MÜNCHHAUSEN                                      1277                                                     MUNICH

Egyptians. The art appears as old as 400» B. C. at least, for the bodies of Cheops and others of the age of the 4th dynasty were mummied. One of the earliest embalmments of which we have a record is that of Jacob, and the body of Joseph was thus prepared and carried out of Egypt. The process is described by Herodotus and Diodorus. A scribe marked with a reed-pen a line on the left side beneath the ribs, down which line the district-ripper, a low-class officer, made a deep cut with a stone-knife; he was then pelted with stones and chased with curses. The salter next removed the entrails and lungs, except the heart and kidneys, while a-companion took out the brain through the nose. The body was then ready for the salts and spices necessary for its preservation, the quality of which depended upon the sum to be paid. In the case of the wealthy, peculiar drugs were passed through the nostrils into the cavities of the skull; the body-cavity was washed with palm-wine, filled with myrrh, cassia and other substances, and the cut sewed. The mummy was kept in natron (niter) for 70 days, then washed, bandaged in rolls of linen held together by gums, and set upright in a wooden coffin against the walls of the house or tomb. This process cost a silver talent, worth in our money about $3,725. Using cedar-oil was a cheaper method and cost a mina, worth about $1,215. The poorer classes washed the corpse in myrrh, and saited it for 70 days. When thus prepared and covered with a picture of the dead and clothed as a laborer in the world to come, the mummy was placed in a costly coffin ready for burial, but often kept sometime unburied — often at home — and even brought at feasts and festivals to remind the guests of the shortness of life. All classes, even criminals, were embalmed; but various other methods were used. Some mummies are found merely dried in the sand, others salted by natron or soaked in bitumen, often with the skin partly gilded and the fingers cased in silver. So successful were some of these processes, that after 2,000 or 3,000 years the soles of the feet are still elastic and soft to the touch. The sacred animals were also mummied. Possibly between 4000 B. C. and 700 A. D., when the preservative process practically ceased, as many as 730,000,000 bodies were embalmed in Egypt, of which many millions are yet hidden.^ Important finds are made from time to time; as in 1881 when over 30 mummies of potentates, including Rameses II, were found together at Deir-el-Bahari. Mummies were used in the 15th and 16th centuries of our era for drugs and as nostrums against diseases. Arsenic, chloride of zinc and other substances are now used where bodies are to be kept only for a short time. The latest

method generally used in the United States is by passing a fluid into the arteries. See Pettigrew's History of Mummies.

Miinchhausen (mufik'hmi-zen or mŭn-chq'sen), Karl Friedrich Hieronymus, Baron von, was born on May 11, 1720, at Bodenwerder, Hannover, of an old and noble family. He served as cavalry officer in Russian campaigns against the Turks, and died at his birthplace, Feb. 22, 1797. A collection of his marvelous stories, or stories attributed to him, was first published in English under the title of Baron Miinchhausen s Narrative of His Marvelous Travels and Campaigns in Russia, in 1785. The stories were gathered by Rudolf Erich Raspe, a countryman of the baron's living in England. The book at once became popular and has remained so ever since. Munchhausen's name has become proverbial for wild and impossible exploits and adventures.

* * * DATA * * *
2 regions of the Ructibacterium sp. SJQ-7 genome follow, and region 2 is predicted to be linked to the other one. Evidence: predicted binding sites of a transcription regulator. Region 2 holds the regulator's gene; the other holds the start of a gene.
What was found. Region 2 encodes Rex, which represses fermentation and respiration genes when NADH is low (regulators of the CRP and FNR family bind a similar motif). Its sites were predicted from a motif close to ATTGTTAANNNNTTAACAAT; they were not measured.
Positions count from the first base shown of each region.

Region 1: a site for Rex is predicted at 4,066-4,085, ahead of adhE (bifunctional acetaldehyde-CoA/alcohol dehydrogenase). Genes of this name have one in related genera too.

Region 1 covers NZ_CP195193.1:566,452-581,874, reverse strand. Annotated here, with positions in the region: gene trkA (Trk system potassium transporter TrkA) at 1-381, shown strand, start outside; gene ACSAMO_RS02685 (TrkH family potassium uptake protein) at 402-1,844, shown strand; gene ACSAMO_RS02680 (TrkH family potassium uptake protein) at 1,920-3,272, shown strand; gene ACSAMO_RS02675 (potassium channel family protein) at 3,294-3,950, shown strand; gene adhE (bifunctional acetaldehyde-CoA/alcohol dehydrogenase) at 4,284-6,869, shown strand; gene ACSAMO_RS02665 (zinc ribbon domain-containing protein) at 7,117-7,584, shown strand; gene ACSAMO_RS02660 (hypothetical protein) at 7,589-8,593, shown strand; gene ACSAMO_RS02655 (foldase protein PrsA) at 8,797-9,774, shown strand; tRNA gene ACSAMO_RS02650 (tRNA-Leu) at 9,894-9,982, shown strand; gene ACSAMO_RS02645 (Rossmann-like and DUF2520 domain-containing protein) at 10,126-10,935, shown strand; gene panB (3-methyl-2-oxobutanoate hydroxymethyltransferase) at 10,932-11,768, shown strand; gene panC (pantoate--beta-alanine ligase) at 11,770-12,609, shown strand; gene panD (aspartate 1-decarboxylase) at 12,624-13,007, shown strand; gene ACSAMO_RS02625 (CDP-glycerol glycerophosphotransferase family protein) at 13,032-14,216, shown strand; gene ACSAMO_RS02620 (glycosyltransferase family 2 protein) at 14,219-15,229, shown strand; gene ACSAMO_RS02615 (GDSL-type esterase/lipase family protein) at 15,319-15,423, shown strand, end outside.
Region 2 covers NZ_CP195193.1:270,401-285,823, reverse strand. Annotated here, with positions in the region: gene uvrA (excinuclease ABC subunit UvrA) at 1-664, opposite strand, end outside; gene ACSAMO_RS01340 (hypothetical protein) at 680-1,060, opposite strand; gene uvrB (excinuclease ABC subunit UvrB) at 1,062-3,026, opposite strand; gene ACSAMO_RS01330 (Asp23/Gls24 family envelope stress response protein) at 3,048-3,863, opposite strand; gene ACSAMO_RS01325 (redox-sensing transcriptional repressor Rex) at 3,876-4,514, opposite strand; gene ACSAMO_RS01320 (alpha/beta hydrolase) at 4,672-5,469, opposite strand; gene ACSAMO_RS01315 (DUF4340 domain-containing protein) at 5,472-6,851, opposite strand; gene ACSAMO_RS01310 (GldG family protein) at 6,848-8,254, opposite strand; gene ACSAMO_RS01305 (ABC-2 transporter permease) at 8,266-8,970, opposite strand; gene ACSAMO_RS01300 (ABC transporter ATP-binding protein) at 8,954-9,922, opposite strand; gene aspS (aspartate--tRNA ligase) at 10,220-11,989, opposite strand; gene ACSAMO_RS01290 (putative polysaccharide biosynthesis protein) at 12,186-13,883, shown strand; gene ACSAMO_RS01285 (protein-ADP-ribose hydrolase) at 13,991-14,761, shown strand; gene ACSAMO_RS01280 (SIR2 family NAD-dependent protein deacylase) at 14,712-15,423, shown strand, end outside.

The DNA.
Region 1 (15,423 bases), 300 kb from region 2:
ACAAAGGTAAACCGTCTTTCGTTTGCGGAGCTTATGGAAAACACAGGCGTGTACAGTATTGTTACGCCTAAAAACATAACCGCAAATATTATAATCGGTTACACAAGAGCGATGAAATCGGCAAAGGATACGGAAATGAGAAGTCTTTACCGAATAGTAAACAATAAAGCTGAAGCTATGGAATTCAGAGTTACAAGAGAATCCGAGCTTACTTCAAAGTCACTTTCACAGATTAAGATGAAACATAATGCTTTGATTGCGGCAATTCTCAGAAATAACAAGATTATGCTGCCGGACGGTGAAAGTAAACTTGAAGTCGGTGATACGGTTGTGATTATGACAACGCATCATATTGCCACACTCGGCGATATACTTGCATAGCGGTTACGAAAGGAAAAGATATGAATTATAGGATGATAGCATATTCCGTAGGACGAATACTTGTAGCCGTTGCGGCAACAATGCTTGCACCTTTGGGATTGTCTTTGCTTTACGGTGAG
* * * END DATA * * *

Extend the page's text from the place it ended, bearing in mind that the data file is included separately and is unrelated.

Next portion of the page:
Mun'cie, Ind., a fast-growing city in Delaware County, on White River, in eastern central Indiana, a region freely producing natural gas, which is largely utilized as fuel by its industries. It is situated 54 miles northeast of Indianapolis. It is served by the Cleveland, Cincinnati, Chicago and St. Louis, the Lake Erie and Western and the Ft. Wayne, Cincinnati and St. Louis railroads; also by the Indiana Union Traction, Muncie and Portland, Muncie and Dayton and Muncie Hartford City and Ft. Wayne electric lines. It has the second largest traction-strtion in the United States. Its manufactures embrace pulp and paper works; a flour-bagging factory; glass, nail and iron works and a large fruit jar manufacturing works. It has a number of schools, 33 churches, four national banks, a public library and a Masonic building. Population 24,005.

Miinich (mû'nïk), capital of Bavaria, lies, chiefly on the western bank of the Isas, 272 miles west of Vienna. Munich is one of the handsomest cities of Germany and perhaps the richest in treasures of art, while itself famous for its school of painting. Among the main buildings are the Glyptothek, with its fine collection of ancient and modern sculptures; the Old Pinakothek, containing paintings by the old masters, besides thousands of engravings and drawings and a priceless collection of antique vases; the JVew Pinakothek, filled with modern paintings; the royal and national library; and the Bavarian national museum. Among the gates the most beautiful are the Gate of Victory, the old Isar gate and the Propylaa. The university has 234 professors and teachers and 5,734 students. Munich is noted for stained-glass works, iron, brass and bell foundries, lithographing and engraving works and factories of optical and mathematical instruments. There also